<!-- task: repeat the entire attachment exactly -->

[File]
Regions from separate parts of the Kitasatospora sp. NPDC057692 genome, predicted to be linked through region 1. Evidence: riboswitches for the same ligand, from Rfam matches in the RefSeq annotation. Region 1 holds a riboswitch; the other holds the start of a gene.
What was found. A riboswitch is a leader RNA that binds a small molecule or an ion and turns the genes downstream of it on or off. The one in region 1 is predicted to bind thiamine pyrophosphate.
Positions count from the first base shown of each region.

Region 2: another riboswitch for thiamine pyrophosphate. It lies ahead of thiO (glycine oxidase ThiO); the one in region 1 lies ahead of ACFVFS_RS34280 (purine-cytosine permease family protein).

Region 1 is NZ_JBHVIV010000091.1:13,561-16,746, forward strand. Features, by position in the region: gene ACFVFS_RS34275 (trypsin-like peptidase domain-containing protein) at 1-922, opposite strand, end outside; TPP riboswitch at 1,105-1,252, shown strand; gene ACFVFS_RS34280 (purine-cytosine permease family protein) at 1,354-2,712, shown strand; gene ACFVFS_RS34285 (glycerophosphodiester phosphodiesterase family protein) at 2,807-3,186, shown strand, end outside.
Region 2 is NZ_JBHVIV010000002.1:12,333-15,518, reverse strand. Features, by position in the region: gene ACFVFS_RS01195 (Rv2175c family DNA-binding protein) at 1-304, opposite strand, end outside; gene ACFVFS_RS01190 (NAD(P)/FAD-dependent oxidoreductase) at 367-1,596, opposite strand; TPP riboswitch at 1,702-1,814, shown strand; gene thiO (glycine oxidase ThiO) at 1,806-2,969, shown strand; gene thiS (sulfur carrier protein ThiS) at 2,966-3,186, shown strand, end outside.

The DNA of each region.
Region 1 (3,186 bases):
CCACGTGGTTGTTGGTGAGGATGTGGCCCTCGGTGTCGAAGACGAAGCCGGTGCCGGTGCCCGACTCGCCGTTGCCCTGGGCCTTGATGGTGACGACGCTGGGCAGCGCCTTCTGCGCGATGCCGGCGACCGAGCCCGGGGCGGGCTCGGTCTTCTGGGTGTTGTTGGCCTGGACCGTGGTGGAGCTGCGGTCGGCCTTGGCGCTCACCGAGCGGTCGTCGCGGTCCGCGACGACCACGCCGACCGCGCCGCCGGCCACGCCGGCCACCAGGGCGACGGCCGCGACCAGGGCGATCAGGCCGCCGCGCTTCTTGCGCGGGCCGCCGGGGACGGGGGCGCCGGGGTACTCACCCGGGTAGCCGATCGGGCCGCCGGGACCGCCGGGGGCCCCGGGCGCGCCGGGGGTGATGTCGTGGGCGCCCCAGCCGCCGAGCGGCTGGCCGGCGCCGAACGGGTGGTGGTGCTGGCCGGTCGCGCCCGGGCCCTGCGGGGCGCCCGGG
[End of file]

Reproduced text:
Regions from separate parts of the Kitasatospora sp. NPDC057692 genome, predicted to be linked through region 1. Evidence: riboswitches for the same ligand, from Rfam matches in the RefSeq annotation. Region 1 holds a riboswitch; the other holds the start of a gene.
What was found. A riboswitch is a leader RNA that binds a small molecule or an ion and turns the genes downstream of it on or off. The one in region 1 is predicted to bind thiamine pyrophosphate.
Positions count from the first base shown of each region.

Region 2: another riboswitch for thiamine pyrophosphate. It lies ahead of thiO (glycine oxidase ThiO); the one in region 1 lies ahead of ACFVFS_RS34280 (purine-cytosine permease family protein).

Region 1 is NZ_JBHVIV010000091.1:13,561-16,746, forward strand. Features, by position in the region: gene ACFVFS_RS34275 (trypsin-like peptidase domain-containing protein) at 1-922, opposite strand, end outside; TPP riboswitch at 1,105-1,252, shown strand; gene ACFVFS_RS34280 (purine-cytosine permease family protein) at 1,354-2,712, shown strand; gene ACFVFS_RS34285 (glycerophosphodiester phosphodiesterase family protein) at 2,807-3,186, shown strand, end outside.
Region 2 is NZ_JBHVIV010000002.1:12,333-15,518, reverse strand. Features, by position in the region: gene ACFVFS_RS01195 (Rv2175c family DNA-binding protein) at 1-304, opposite strand, end outside; gene ACFVFS_RS01190 (NAD(P)/FAD-dependent oxidoreductase) at 367-1,596, opposite strand; TPP riboswitch at 1,702-1,814, shown strand; gene thiO (glycine oxidase ThiO) at 1,806-2,969, shown strand; gene thiS (sulfur carrier protein ThiS) at 2,966-3,186, shown strand, end outside.

The DNA of each region.
Region 1 (3,186 bases):
CCACGTGGTTGTTGGTGAGGATGTGGCCCTCGGTGTCGAAGACGAAGCCGGTGCCGGTGCCCGACTCGCCGTTGCCCTGGGCCTTGATGGTGACGACGCTGGGCAGCGCCTTCTGCGCGATGCCGGCGACCGAGCCCGGGGCGGGCTCGGTCTTCTGGGTGTTGTTGGCCTGGACCGTGGTGGAGCTGCGGTCGGCCTTGGCGCTCACCGAGCGGTCGTCGCGGTCCGCGACGACCACGCCGACCGCGCCGCCGGCCACGCCGGCCACCAGGGCGACGGCCGCGACCAGGGCGATCAGGCCGCCGCGCTTCTTGCGCGGGCCGCCGGGGACGGGGGCGCCGGGGTACTCACCCGGGTAGCCGATCGGGCCGCCGGGACCGCCGGGGGCCCCGGGCGCGCCGGGGGTGATGTCGTGGGCGCCCCAGCCGCCGAGCGGCTGGCCGGCGCCGAACGGGTGGTGGTGCTGGCCGGTCGCGCCCGGGCCCTGCGGGGCGCCCGGG